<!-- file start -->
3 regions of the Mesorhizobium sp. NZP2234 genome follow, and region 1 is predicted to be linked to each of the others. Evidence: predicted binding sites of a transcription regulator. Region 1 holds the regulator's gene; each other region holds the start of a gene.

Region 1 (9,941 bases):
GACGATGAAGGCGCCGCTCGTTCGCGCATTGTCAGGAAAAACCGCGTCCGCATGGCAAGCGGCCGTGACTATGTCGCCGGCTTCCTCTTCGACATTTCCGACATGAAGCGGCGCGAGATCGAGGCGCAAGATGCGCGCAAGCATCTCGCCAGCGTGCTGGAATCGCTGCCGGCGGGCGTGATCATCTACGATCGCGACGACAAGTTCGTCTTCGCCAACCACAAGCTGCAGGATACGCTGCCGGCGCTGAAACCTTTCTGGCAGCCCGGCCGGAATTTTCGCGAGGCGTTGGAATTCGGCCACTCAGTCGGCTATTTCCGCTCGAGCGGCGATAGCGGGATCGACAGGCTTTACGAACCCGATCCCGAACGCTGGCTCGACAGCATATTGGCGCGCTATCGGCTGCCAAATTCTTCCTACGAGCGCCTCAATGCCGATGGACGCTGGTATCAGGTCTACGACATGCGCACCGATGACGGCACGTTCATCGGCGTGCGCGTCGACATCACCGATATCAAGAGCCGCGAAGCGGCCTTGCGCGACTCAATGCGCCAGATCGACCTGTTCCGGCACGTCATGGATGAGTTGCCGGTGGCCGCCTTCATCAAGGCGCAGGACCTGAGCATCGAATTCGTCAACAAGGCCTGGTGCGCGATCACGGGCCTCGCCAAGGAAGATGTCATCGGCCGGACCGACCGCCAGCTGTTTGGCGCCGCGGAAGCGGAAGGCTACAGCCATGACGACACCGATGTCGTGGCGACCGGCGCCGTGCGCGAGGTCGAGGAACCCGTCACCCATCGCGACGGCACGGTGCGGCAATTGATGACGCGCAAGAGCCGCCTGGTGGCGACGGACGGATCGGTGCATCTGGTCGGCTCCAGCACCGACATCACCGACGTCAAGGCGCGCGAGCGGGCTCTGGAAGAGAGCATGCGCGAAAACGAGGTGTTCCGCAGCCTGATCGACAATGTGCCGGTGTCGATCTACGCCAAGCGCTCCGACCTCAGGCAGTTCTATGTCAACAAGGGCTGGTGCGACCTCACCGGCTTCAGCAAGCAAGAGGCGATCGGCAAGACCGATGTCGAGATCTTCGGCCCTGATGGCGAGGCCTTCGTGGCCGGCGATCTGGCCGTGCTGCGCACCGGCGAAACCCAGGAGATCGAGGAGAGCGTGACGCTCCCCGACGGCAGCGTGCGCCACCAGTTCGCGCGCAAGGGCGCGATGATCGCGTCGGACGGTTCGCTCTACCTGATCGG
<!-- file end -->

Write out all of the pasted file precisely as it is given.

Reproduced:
3 regions of the Mesorhizobium sp. NZP2234 genome follow, and region 1 is predicted to be linked to each of the others. Evidence: predicted binding sites of a transcription regulator. Region 1 holds the regulator's gene; each other region holds the start of a gene.

Region 1 (9,941 bases):
GACGATGAAGGCGCCGCTCGTTCGCGCATTGTCAGGAAAAACCGCGTCCGCATGGCAAGCGGCCGTGACTATGTCGCCGGCTTCCTCTTCGACATTTCCGACATGAAGCGGCGCGAGATCGAGGCGCAAGATGCGCGCAAGCATCTCGCCAGCGTGCTGGAATCGCTGCCGGCGGGCGTGATCATCTACGATCGCGACGACAAGTTCGTCTTCGCCAACCACAAGCTGCAGGATACGCTGCCGGCGCTGAAACCTTTCTGGCAGCCCGGCCGGAATTTTCGCGAGGCGTTGGAATTCGGCCACTCAGTCGGCTATTTCCGCTCGAGCGGCGATAGCGGGATCGACAGGCTTTACGAACCCGATCCCGAACGCTGGCTCGACAGCATATTGGCGCGCTATCGGCTGCCAAATTCTTCCTACGAGCGCCTCAATGCCGATGGACGCTGGTATCAGGTCTACGACATGCGCACCGATGACGGCACGTTCATCGGCGTGCGCGTCGACATCACCGATATCAAGAGCCGCGAAGCGGCCTTGCGCGACTCAATGCGCCAGATCGACCTGTTCCGGCACGTCATGGATGAGTTGCCGGTGGCCGCCTTCATCAAGGCGCAGGACCTGAGCATCGAATTCGTCAACAAGGCCTGGTGCGCGATCACGGGCCTCGCCAAGGAAGATGTCATCGGCCGGACCGACCGCCAGCTGTTTGGCGCCGCGGAAGCGGAAGGCTACAGCCATGACGACACCGATGTCGTGGCGACCGGCGCCGTGCGCGAGGTCGAGGAACCCGTCACCCATCGCGACGGCACGGTGCGGCAATTGATGACGCGCAAGAGCCGCCTGGTGGCGACGGACGGATCGGTGCATCTGGTCGGCTCCAGCACCGACATCACCGACGTCAAGGCGCGCGAGCGGGCTCTGGAAGAGAGCATGCGCGAAAACGAGGTGTTCCGCAGCCTGATCGACAATGTGCCGGTGTCGATCTACGCCAAGCGCTCCGACCTCAGGCAGTTCTATGTCAACAAGGGCTGGTGCGACCTCACCGGCTTCAGCAAGCAAGAGGCGATCGGCAAGACCGATGTCGAGATCTTCGGCCCTGATGGCGAGGCCTTCGTGGCCGGCGATCTGGCCGTGCTGCGCACCGGCGAAACCCAGGAGATCGAGGAGAGCGTGACGCTCCCCGACGGCAGCGTGCGCCACCAGTTCGCGCGCAAGGGCGCGATGATCGCGTCGGACGGTTCGCTCTACCTGATCGG